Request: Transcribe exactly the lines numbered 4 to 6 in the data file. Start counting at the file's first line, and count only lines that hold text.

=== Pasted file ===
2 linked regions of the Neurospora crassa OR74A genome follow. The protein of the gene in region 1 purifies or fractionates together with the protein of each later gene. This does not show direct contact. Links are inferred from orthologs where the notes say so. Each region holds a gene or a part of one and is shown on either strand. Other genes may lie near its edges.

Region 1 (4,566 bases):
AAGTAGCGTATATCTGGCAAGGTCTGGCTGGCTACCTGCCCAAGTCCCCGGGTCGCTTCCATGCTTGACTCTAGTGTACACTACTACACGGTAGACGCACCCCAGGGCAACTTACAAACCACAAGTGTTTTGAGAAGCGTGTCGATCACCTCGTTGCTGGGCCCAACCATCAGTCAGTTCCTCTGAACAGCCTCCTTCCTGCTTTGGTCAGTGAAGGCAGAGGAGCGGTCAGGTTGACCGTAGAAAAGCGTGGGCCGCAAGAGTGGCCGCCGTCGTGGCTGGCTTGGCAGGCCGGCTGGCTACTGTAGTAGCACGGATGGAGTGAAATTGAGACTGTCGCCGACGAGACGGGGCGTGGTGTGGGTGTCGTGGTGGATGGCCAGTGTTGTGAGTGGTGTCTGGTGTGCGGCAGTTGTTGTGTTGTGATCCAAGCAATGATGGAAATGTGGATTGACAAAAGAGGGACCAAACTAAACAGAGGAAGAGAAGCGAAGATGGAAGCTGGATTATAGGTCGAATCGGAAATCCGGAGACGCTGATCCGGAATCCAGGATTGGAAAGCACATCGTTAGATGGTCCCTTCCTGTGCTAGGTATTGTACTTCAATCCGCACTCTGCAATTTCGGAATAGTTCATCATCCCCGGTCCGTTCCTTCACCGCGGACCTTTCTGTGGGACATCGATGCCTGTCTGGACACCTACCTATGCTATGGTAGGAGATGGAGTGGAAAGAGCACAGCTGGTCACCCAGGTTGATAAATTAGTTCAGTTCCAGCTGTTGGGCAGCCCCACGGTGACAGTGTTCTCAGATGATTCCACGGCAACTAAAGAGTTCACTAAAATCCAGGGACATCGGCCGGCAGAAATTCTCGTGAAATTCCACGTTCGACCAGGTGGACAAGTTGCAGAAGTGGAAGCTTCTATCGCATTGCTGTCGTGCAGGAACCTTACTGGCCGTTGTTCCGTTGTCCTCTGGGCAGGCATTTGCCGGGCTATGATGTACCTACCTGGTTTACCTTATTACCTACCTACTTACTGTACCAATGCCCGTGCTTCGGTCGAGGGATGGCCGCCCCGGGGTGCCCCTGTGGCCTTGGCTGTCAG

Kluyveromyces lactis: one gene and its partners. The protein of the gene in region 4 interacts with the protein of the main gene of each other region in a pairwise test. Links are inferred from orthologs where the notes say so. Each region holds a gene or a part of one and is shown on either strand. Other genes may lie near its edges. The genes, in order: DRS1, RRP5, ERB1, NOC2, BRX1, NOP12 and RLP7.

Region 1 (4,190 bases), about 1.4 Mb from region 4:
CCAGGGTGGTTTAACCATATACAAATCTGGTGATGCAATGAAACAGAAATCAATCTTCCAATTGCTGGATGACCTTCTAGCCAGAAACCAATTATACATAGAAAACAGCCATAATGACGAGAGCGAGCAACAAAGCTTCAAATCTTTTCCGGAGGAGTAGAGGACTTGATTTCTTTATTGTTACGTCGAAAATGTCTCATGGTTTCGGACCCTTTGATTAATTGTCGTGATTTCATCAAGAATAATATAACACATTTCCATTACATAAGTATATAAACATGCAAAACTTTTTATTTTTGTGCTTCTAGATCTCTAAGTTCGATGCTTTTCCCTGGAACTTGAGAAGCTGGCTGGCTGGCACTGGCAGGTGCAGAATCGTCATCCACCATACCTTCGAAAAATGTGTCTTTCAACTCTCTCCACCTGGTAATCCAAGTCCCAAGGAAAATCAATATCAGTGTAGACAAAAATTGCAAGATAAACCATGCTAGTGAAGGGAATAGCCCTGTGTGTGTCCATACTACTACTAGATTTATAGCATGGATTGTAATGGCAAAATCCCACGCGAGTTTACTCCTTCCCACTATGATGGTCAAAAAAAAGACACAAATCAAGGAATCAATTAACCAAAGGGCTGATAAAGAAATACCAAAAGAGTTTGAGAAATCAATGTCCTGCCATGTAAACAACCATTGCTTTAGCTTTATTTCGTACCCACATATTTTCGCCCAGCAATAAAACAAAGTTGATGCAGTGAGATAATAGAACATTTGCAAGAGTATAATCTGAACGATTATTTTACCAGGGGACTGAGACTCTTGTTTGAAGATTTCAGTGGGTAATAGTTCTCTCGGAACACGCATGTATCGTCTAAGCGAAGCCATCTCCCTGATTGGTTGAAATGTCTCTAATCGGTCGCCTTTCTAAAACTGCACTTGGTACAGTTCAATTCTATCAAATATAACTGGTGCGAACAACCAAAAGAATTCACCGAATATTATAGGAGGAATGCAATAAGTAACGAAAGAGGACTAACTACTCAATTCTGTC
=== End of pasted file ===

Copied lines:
Kluyveromyces lactis: one gene and its partners. The protein of the gene in region 4 interacts with the protein of the main gene of each other region in a pairwise test. Links are inferred from orthologs where the notes say so. Each region holds a gene or a part of one and is shown on either strand. Other genes may lie near its edges. The genes, in order: DRS1, RRP5, ERB1, NOC2, BRX1, NOP12 and RLP7.

Region 1 (4,190 bases), about 1.4 Mb from region 4:
CCAGGGTGGTTTAACCATATACAAATCTGGTGATGCAATGAAACAGAAATCAATCTTCCAATTGCTGGATGACCTTCTAGCCAGAAACCAATTATACATAGAAAACAGCCATAATGACGAGAGCGAGCAACAAAGCTTCAAATCTTTTCCGGAGGAGTAGAGGACTTGATTTCTTTATTGTTACGTCGAAAATGTCTCATGGTTTCGGACCCTTTGATTAATTGTCGTGATTTCATCAAGAATAATATAACACATTTCCATTACATAAGTATATAAACATGCAAAACTTTTTATTTTTGTGCTTCTAGATCTCTAAGTTCGATGCTTTTCCCTGGAACTTGAGAAGCTGGCTGGCTGGCACTGGCAGGTGCAGAATCGTCATCCACCATACCTTCGAAAAATGTGTCTTTCAACTCTCTCCACCTGGTAATCCAAGTCCCAAGGAAAATCAATATCAGTGTAGACAAAAATTGCAAGATAAACCATGCTAGTGAAGGGAATAGCCCTGTGTGTGTCCATACTACTACTAGATTTATAGCATGGATTGTAATGGCAAAATCCCACGCGAGTTTACTCCTTCCCACTATGATGGTCAAAAAAAAGACACAAATCAAGGAATCAATTAACCAAAGGGCTGATAAAGAAATACCAAAAGAGTTTGAGAAATCAATGTCCTGCCATGTAAACAACCATTGCTTTAGCTTTATTTCGTACCCACATATTTTCGCCCAGCAATAAAACAAAGTTGATGCAGTGAGATAATAGAACATTTGCAAGAGTATAATCTGAACGATTATTTTACCAGGGGACTGAGACTCTTGTTTGAAGATTTCAGTGGGTAATAGTTCTCTCGGAACACGCATGTATCGTCTAAGCGAAGCCATCTCCCTGATTGGTTGAAATGTCTCTAATCGGTCGCCTTTCTAAAACTGCACTTGGTACAGTTCAATTCTATCAAATATAACTGGTGCGAACAACCAAAAGAATTCACCGAATATTATAGGAGGAATGCAATAAGTAACGAAAGAGGACTAACTACTCAATTCTGTC